Better

by Michael Vernetti

If every Saint Mary’s player took Monday’s loss to Winthrop as seriously as center Matthias Tass, last night’s score against Long Beach State might have been in the range of 120-60 instead of the actual 81-63 drubbing.

Tass, a budding star in the post for the Gaels in his sophomore year, underwent a bewildering experience against Winthrop, attempting but a single shot in 26 minutes on the floor and missing that one. The 6’10” native of Tallinn, Estonia, was not alone in ignominy, as his teammates demonstrated a profound inability to involve him in the offense. Stats don’t register touches by individual players, but Tass couldn’t have had the ball thrown his way more than a half-dozen times.

Outsiders may never learn exactly what transpired during practices and team meetings between the loss to Winthrop and the romp against Long Beach State, but it would be a fair inference that Tass was determined to avoid another Winthrop-like experience. Long Beach players and coaches would undoubtedly concur.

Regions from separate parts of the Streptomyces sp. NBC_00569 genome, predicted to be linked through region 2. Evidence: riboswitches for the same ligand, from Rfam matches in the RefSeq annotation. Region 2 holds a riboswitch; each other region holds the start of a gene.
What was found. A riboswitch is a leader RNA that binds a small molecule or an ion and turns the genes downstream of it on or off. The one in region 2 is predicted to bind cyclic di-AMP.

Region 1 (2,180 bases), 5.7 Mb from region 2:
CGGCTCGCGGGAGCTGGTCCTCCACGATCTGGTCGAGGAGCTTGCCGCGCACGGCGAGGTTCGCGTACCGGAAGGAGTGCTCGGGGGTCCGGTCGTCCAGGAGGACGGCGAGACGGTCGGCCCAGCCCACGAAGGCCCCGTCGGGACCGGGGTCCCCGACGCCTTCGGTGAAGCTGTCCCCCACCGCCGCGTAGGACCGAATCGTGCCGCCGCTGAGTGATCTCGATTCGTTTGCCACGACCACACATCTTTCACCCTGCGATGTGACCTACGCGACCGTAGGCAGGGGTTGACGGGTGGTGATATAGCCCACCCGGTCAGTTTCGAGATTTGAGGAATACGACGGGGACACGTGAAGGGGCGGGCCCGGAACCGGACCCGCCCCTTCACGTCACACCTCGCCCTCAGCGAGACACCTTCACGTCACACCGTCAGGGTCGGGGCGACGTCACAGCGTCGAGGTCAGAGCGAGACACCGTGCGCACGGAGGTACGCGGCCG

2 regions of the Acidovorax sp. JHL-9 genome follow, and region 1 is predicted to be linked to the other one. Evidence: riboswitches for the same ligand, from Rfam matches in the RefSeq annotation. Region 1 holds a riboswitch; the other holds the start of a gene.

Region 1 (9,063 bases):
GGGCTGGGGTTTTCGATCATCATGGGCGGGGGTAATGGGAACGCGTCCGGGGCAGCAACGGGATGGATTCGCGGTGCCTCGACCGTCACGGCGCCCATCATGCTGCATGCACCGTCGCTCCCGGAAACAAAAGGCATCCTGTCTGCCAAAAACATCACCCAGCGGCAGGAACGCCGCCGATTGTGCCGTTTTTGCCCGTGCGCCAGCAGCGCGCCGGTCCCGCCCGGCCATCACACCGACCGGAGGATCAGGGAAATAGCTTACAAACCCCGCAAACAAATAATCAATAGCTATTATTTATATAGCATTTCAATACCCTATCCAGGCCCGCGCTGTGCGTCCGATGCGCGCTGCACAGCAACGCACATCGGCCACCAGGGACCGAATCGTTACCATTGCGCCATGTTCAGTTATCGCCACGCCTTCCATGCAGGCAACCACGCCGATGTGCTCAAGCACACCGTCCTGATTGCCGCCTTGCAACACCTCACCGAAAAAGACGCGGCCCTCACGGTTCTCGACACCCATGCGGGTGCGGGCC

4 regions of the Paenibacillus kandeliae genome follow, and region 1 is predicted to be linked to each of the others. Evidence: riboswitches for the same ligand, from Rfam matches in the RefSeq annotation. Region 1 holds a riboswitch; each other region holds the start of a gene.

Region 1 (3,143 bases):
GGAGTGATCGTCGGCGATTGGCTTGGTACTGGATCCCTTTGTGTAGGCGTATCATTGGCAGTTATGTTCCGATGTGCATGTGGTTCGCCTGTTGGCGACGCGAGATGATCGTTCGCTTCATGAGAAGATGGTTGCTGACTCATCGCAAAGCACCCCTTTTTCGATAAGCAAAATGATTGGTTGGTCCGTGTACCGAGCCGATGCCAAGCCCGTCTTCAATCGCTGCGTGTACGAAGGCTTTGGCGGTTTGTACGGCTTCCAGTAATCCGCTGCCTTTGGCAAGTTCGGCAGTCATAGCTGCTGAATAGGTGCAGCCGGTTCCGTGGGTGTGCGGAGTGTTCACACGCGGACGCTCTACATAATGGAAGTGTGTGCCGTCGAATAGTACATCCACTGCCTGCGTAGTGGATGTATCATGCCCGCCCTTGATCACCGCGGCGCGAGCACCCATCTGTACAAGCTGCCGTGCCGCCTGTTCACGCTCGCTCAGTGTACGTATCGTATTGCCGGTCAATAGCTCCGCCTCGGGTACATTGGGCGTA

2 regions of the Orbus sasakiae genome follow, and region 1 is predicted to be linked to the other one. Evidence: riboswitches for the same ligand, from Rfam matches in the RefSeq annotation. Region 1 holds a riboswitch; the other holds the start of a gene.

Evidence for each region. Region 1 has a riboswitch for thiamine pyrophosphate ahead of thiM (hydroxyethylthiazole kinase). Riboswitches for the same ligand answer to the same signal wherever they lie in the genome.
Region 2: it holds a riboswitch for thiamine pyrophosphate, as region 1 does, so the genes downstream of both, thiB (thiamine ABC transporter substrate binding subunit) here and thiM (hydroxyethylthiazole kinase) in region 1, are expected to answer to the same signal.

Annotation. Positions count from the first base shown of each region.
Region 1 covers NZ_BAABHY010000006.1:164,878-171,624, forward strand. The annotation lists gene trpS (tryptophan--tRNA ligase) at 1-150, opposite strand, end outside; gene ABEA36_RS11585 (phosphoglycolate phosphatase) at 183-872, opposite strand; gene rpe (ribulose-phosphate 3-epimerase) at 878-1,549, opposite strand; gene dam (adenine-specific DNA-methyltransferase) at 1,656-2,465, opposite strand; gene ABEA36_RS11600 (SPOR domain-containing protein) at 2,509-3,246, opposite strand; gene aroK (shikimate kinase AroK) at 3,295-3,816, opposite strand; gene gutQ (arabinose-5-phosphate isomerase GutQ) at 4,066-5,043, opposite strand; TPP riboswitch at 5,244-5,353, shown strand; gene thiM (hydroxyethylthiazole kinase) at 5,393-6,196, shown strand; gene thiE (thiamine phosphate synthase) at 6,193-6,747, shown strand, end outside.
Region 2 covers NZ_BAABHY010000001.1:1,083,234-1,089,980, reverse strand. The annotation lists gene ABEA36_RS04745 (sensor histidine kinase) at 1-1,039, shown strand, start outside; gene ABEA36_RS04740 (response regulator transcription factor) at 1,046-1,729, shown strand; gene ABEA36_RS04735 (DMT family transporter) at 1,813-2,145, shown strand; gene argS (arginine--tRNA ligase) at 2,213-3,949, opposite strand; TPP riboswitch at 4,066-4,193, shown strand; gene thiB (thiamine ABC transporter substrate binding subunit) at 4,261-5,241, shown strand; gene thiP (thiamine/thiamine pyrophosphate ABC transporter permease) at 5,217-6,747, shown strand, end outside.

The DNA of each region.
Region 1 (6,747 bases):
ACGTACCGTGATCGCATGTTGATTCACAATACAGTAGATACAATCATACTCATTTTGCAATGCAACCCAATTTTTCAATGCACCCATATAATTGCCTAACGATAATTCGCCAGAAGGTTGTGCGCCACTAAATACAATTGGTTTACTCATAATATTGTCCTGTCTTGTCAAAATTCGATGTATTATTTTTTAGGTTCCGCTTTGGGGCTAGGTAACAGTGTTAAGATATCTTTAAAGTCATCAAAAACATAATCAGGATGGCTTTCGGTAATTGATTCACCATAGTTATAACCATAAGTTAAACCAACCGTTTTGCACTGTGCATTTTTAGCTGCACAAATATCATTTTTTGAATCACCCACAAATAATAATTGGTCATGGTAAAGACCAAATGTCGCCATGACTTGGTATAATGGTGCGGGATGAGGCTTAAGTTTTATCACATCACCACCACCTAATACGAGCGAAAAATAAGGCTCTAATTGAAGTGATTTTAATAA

From a soft baby hook less than 40 seconds into the game, through a series of dunks, lay-ups and spin moves, Tass was a man possessed against State. His stat line on the night stood in bright shining contrast to the one against Winthrop: 22 points on 8-13 shooting from the floor (62 per cent) and a perfect 6-6 from the free throw line.

Guarding him was a willowy, 6’11” freshman from Sacramento, Joshua Morgan, who came to the Beach as a rim protector and shot blocker. It is unlikely that Morgan has played against an engaged opponent like Tass in his brief college career, and he will probably be happy not to meet another one anytime soon.

Not forgetting Kuhse

Equalling Tass’s recovery from a forgettable Winthrop game was erstwhile starting point guard Tommy Kuhse, the walk-on from Mesa, AZ. Kuhse has undergone a painful, if temporary, suspension of glory since capping a storybook 2018-19 campaign with a star turn in the Gaels’ 60-47 upset of Gonzaga in last season’s WCC Championship game.

Injury reports are a scarcity around Gaeldom, and fans find out about fallen players by showing up at games and noticing one or another of them in street clothes — with or without casts, wraps or crutches — on the sidelines. Something happened to Kuhse in the lead-up to this season, and that he had been somehow injured was noticed only when he was kept out of the annual Blue-White scrimmage in October.